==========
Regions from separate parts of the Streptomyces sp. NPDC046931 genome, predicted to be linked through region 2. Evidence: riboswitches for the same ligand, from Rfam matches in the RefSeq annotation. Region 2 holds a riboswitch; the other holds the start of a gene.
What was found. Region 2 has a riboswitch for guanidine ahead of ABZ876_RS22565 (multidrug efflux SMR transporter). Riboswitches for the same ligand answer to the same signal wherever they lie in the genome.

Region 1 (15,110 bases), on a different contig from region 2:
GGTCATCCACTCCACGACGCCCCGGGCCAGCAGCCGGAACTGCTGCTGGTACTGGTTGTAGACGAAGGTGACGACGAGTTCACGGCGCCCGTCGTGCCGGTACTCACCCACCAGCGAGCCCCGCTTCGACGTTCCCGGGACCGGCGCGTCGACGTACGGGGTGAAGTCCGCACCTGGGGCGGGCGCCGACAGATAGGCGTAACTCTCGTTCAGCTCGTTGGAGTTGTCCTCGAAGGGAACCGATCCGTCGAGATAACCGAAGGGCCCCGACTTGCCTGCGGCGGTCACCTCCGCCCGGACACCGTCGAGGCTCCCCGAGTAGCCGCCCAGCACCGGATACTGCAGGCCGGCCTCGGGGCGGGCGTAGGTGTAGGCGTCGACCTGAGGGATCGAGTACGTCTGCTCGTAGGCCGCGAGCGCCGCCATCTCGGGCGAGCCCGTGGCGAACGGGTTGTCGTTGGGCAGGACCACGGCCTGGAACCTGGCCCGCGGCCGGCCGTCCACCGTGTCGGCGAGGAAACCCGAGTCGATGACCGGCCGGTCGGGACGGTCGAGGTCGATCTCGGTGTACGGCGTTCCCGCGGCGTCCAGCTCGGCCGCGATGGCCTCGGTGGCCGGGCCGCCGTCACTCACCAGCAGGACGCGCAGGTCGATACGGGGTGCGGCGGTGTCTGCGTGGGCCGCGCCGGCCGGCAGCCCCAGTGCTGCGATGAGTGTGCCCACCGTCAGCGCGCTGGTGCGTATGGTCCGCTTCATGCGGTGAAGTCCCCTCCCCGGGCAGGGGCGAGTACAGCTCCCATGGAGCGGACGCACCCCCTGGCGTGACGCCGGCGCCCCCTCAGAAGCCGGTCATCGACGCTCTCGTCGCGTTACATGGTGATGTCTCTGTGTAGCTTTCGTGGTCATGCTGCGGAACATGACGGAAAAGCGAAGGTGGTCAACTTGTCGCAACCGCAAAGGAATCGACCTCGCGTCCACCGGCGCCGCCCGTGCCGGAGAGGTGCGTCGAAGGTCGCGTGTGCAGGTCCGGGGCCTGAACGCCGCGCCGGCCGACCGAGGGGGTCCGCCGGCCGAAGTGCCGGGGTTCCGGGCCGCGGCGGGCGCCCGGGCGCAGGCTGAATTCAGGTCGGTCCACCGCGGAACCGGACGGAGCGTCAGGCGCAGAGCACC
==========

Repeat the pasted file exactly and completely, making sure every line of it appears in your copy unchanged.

Regions from separate parts of the Streptomyces sp. NPDC046931 genome, predicted to be linked through region 2. Evidence: riboswitches for the same ligand, from Rfam matches in the RefSeq annotation. Region 2 holds a riboswitch; the other holds the start of a gene.
What was found. Region 2 has a riboswitch for guanidine ahead of ABZ876_RS22565 (multidrug efflux SMR transporter). Riboswitches for the same ligand answer to the same signal wherever they lie in the genome.

Region 1 (15,110 bases), on a different contig from region 2:
GGTCATCCACTCCACGACGCCCCGGGCCAGCAGCCGGAACTGCTGCTGGTACTGGTTGTAGACGAAGGTGACGACGAGTTCACGGCGCCCGTCGTGCCGGTACTCACCCACCAGCGAGCCCCGCTTCGACGTTCCCGGGACCGGCGCGTCGACGTACGGGGTGAAGTCCGCACCTGGGGCGGGCGCCGACAGATAGGCGTAACTCTCGTTCAGCTCGTTGGAGTTGTCCTCGAAGGGAACCGATCCGTCGAGATAACCGAAGGGCCCCGACTTGCCTGCGGCGGTCACCTCCGCCCGGACACCGTCGAGGCTCCCCGAGTAGCCGCCCAGCACCGGATACTGCAGGCCGGCCTCGGGGCGGGCGTAGGTGTAGGCGTCGACCTGAGGGATCGAGTACGTCTGCTCGTAGGCCGCGAGCGCCGCCATCTCGGGCGAGCCCGTGGCGAACGGGTTGTCGTTGGGCAGGACCACGGCCTGGAACCTGGCCCGCGGCCGGCCGTCCACCGTGTCGGCGAGGAAACCCGAGTCGATGACCGGCCGGTCGGGACGGTCGAGGTCGATCTCGGTGTACGGCGTTCCCGCGGCGTCCAGCTCGGCCGCGATGGCCTCGGTGGCCGGGCCGCCGTCACTCACCAGCAGGACGCGCAGGTCGATACGGGGTGCGGCGGTGTCTGCGTGGGCCGCGCCGGCCGGCAGCCCCAGTGCTGCGATGAGTGTGCCCACCGTCAGCGCGCTGGTGCGTATGGTCCGCTTCATGCGGTGAAGTCCCCTCCCCGGGCAGGGGCGAGTACAGCTCCCATGGAGCGGACGCACCCCCTGGCGTGACGCCGGCGCCCCCTCAGAAGCCGGTCATCGACGCTCTCGTCGCGTTACATGGTGATGTCTCTGTGTAGCTTTCGTGGTCATGCTGCGGAACATGACGGAAAAGCGAAGGTGGTCAACTTGTCGCAACCGCAAAGGAATCGACCTCGCGTCCACCGGCGCCGCCCGTGCCGGAGAGGTGCGTCGAAGGTCGCGTGTGCAGGTCCGGGGCCTGAACGCCGCGCCGGCCGACCGAGGGGGTCCGCCGGCCGAAGTGCCGGGGTTCCGGGCCGCGGCGGGCGCCCGGGCGCAGGCTGAATTCAGGTCGGTCCACCGCGGAACCGGACGGAGCGTCAGGCGCAGAGCACC